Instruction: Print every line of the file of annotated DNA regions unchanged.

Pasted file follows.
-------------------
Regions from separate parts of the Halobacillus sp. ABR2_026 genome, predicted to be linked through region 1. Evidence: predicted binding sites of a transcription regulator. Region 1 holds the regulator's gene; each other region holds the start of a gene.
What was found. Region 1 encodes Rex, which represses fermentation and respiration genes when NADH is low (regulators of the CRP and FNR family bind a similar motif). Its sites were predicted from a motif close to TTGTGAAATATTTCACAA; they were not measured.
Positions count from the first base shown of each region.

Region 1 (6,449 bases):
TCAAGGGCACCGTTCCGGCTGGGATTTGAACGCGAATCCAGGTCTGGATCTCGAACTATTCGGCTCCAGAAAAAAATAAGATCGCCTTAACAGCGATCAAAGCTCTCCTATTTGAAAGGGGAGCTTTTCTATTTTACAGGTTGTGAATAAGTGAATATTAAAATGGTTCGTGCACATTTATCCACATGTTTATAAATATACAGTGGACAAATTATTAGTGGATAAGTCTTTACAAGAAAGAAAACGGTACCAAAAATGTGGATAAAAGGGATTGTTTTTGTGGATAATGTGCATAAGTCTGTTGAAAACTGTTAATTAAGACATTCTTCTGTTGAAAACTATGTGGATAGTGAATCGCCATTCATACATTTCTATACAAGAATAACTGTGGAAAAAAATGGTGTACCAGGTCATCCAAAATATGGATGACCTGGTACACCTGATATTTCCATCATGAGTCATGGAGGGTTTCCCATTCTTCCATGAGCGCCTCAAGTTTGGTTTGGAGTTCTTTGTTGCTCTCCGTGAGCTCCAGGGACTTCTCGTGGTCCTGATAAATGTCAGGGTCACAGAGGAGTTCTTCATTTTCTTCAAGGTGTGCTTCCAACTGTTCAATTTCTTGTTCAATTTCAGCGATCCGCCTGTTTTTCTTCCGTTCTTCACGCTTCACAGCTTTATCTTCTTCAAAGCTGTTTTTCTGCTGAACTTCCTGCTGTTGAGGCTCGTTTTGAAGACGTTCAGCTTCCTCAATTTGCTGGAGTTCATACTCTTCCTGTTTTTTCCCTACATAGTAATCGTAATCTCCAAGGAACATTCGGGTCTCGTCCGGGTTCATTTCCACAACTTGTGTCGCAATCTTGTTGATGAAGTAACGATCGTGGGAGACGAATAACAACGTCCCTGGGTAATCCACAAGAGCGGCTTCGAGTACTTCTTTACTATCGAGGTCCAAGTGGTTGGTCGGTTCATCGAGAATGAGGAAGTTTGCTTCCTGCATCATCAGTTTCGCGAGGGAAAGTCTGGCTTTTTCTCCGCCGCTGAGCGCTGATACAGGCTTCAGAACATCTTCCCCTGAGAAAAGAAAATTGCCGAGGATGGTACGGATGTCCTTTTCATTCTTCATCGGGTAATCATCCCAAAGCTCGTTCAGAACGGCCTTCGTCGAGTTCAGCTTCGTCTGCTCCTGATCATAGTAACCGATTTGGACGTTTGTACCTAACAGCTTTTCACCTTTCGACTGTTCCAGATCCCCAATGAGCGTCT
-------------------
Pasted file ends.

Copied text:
Regions from separate parts of the Halobacillus sp. ABR2_026 genome, predicted to be linked through region 1. Evidence: predicted binding sites of a transcription regulator. Region 1 holds the regulator's gene; each other region holds the start of a gene.
What was found. Region 1 encodes Rex, which represses fermentation and respiration genes when NADH is low (regulators of the CRP and FNR family bind a similar motif). Its sites were predicted from a motif close to TTGTGAAATATTTCACAA; they were not measured.
Positions count from the first base shown of each region.

Region 1 (6,449 bases):
TCAAGGGCACCGTTCCGGCTGGGATTTGAACGCGAATCCAGGTCTGGATCTCGAACTATTCGGCTCCAGAAAAAAATAAGATCGCCTTAACAGCGATCAAAGCTCTCCTATTTGAAAGGGGAGCTTTTCTATTTTACAGGTTGTGAATAAGTGAATATTAAAATGGTTCGTGCACATTTATCCACATGTTTATAAATATACAGTGGACAAATTATTAGTGGATAAGTCTTTACAAGAAAGAAAACGGTACCAAAAATGTGGATAAAAGGGATTGTTTTTGTGGATAATGTGCATAAGTCTGTTGAAAACTGTTAATTAAGACATTCTTCTGTTGAAAACTATGTGGATAGTGAATCGCCATTCATACATTTCTATACAAGAATAACTGTGGAAAAAAATGGTGTACCAGGTCATCCAAAATATGGATGACCTGGTACACCTGATATTTCCATCATGAGTCATGGAGGGTTTCCCATTCTTCCATGAGCGCCTCAAGTTTGGTTTGGAGTTCTTTGTTGCTCTCCGTGAGCTCCAGGGACTTCTCGTGGTCCTGATAAATGTCAGGGTCACAGAGGAGTTCTTCATTTTCTTCAAGGTGTGCTTCCAACTGTTCAATTTCTTGTTCAATTTCAGCGATCCGCCTGTTTTTCTTCCGTTCTTCACGCTTCACAGCTTTATCTTCTTCAAAGCTGTTTTTCTGCTGAACTTCCTGCTGTTGAGGCTCGTTTTGAAGACGTTCAGCTTCCTCAATTTGCTGGAGTTCATACTCTTCCTGTTTTTTCCCTACATAGTAATCGTAATCTCCAAGGAACATTCGGGTCTCGTCCGGGTTCATTTCCACAACTTGTGTCGCAATCTTGTTGATGAAGTAACGATCGTGGGAGACGAATAACAACGTCCCTGGGTAATCCACAAGAGCGGCTTCGAGTACTTCTTTACTATCGAGGTCCAAGTGGTTGGTCGGTTCATCGAGAATGAGGAAGTTTGCTTCCTGCATCATCAGTTTCGCGAGGGAAAGTCTGGCTTTTTCTCCGCCGCTGAGCGCTGATACAGGCTTCAGAACATCTTCCCCTGAGAAAAGAAAATTGCCGAGGATGGTACGGATGTCCTTTTCATTCTTCATCGGGTAATCATCCCAAAGCTCGTTCAGAACGGCCTTCGTCGAGTTCAGCTTCGTCTGCTCCTGATCATAGTAACCGATTTGGACGTTTGTACCTAACAGCTTTTCACCTTTCGACTGTTCCAGATCCCCAATGAGCGTCT